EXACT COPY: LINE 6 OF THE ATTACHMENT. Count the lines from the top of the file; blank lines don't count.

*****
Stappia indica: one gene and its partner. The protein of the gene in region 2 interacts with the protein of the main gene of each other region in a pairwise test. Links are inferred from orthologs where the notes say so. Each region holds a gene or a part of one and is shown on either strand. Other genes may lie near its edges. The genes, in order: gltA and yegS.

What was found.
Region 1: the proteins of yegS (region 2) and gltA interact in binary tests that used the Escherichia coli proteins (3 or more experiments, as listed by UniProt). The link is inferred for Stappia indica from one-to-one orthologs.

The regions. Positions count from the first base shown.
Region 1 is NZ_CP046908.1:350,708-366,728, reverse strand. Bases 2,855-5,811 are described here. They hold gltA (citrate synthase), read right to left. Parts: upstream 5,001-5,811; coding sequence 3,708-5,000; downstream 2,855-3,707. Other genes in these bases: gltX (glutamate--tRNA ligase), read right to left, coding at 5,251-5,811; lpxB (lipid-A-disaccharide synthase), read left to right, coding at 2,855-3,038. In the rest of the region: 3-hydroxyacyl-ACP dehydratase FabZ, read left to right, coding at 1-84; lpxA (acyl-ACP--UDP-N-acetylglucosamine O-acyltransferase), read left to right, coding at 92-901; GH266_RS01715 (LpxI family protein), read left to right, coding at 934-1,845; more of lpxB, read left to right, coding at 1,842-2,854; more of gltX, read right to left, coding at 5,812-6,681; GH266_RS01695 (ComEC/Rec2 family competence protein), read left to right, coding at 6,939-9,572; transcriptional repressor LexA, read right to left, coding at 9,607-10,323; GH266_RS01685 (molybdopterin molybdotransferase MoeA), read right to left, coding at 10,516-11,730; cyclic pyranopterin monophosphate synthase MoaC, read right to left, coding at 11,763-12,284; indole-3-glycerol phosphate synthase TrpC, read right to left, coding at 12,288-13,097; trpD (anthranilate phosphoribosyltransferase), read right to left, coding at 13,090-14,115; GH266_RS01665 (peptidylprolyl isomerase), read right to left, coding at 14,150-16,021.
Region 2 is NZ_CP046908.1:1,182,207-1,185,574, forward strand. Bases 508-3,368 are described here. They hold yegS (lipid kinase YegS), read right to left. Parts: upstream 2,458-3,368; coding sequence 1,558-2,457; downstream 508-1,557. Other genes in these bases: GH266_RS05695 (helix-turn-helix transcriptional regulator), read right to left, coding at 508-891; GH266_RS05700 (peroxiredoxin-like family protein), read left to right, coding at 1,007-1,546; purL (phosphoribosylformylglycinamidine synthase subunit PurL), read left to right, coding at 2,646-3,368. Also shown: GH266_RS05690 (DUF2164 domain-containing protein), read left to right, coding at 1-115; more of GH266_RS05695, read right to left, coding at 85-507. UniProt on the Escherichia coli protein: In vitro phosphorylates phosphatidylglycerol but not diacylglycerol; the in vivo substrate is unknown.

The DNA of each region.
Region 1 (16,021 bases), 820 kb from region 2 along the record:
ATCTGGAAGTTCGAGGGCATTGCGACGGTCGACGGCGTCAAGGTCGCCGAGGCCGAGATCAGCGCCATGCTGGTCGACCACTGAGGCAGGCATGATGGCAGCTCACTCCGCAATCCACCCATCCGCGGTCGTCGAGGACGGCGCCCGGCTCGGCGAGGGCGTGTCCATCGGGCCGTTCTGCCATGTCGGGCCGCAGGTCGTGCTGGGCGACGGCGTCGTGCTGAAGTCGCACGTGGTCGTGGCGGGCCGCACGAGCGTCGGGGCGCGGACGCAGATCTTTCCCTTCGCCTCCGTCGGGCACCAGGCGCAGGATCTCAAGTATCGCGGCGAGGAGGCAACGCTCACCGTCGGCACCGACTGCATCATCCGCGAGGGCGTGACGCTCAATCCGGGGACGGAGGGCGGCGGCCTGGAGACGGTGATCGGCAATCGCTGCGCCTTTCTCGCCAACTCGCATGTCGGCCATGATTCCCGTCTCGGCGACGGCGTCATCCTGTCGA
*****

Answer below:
Region 2 is NZ_CP046908.1:1,182,207-1,185,574, forward strand. Bases 508-3,368 are described here. They hold yegS (lipid kinase YegS), read right to left. Parts: upstream 2,458-3,368; coding sequence 1,558-2,457; downstream 508-1,557. Other genes in these bases: GH266_RS05695 (helix-turn-helix transcriptional regulator), read right to left, coding at 508-891; GH266_RS05700 (peroxiredoxin-like family protein), read left to right, coding at 1,007-1,546; purL (phosphoribosylformylglycinamidine synthase subunit PurL), read left to right, coding at 2,646-3,368. Also shown: GH266_RS05690 (DUF2164 domain-containing protein), read left to right, coding at 1-115; more of GH266_RS05695, read right to left, coding at 85-507. UniProt on the Escherichia coli protein: In vitro phosphorylates phosphatidylglycerol but not diacylglycerol; the in vivo substrate is unknown.